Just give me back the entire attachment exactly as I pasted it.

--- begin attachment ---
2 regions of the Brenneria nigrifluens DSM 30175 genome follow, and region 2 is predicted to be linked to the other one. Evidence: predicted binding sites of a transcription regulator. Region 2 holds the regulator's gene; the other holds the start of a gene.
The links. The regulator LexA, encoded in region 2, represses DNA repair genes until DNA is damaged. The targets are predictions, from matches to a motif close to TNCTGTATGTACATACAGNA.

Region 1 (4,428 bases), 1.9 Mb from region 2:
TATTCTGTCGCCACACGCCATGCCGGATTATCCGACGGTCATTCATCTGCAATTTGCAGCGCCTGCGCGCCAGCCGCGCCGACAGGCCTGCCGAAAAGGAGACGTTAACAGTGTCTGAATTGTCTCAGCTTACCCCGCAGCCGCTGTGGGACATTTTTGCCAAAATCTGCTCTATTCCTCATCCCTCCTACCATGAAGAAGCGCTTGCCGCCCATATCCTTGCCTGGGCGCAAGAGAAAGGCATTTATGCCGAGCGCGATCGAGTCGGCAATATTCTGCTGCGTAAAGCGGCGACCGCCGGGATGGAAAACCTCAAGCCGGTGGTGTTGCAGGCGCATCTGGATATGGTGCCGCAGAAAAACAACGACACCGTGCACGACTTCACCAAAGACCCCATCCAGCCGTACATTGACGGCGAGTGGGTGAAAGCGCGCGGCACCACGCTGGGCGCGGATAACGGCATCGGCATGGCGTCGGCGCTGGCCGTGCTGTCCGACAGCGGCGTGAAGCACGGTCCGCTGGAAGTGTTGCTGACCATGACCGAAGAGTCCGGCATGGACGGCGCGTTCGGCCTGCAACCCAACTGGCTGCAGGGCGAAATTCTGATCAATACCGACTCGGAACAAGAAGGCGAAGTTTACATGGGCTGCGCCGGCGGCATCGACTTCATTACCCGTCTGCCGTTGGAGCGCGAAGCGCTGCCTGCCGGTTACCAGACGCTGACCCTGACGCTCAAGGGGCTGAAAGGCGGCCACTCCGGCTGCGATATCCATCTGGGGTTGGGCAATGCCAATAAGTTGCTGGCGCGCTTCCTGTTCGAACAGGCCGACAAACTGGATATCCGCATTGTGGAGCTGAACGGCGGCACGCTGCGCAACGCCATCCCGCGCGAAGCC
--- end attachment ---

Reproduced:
2 regions of the Brenneria nigrifluens DSM 30175 genome follow, and region 2 is predicted to be linked to the other one. Evidence: predicted binding sites of a transcription regulator. Region 2 holds the regulator's gene; the other holds the start of a gene.
The links. The regulator LexA, encoded in region 2, represses DNA repair genes until DNA is damaged. The targets are predictions, from matches to a motif close to TNCTGTATGTACATACAGNA.

Region 1 (4,428 bases), 1.9 Mb from region 2:
TATTCTGTCGCCACACGCCATGCCGGATTATCCGACGGTCATTCATCTGCAATTTGCAGCGCCTGCGCGCCAGCCGCGCCGACAGGCCTGCCGAAAAGGAGACGTTAACAGTGTCTGAATTGTCTCAGCTTACCCCGCAGCCGCTGTGGGACATTTTTGCCAAAATCTGCTCTATTCCTCATCCCTCCTACCATGAAGAAGCGCTTGCCGCCCATATCCTTGCCTGGGCGCAAGAGAAAGGCATTTATGCCGAGCGCGATCGAGTCGGCAATATTCTGCTGCGTAAAGCGGCGACCGCCGGGATGGAAAACCTCAAGCCGGTGGTGTTGCAGGCGCATCTGGATATGGTGCCGCAGAAAAACAACGACACCGTGCACGACTTCACCAAAGACCCCATCCAGCCGTACATTGACGGCGAGTGGGTGAAAGCGCGCGGCACCACGCTGGGCGCGGATAACGGCATCGGCATGGCGTCGGCGCTGGCCGTGCTGTCCGACAGCGGCGTGAAGCACGGTCCGCTGGAAGTGTTGCTGACCATGACCGAAGAGTCCGGCATGGACGGCGCGTTCGGCCTGCAACCCAACTGGCTGCAGGGCGAAATTCTGATCAATACCGACTCGGAACAAGAAGGCGAAGTTTACATGGGCTGCGCCGGCGGCATCGACTTCATTACCCGTCTGCCGTTGGAGCGCGAAGCGCTGCCTGCCGGTTACCAGACGCTGACCCTGACGCTCAAGGGGCTGAAAGGCGGCCACTCCGGCTGCGATATCCATCTGGGGTTGGGCAATGCCAATAAGTTGCTGGCGCGCTTCCTGTTCGAACAGGCCGACAAACTGGATATCCGCATTGTGGAGCTGAACGGCGGCACGCTGCGCAACGCCATCCCGCGCGAAGCC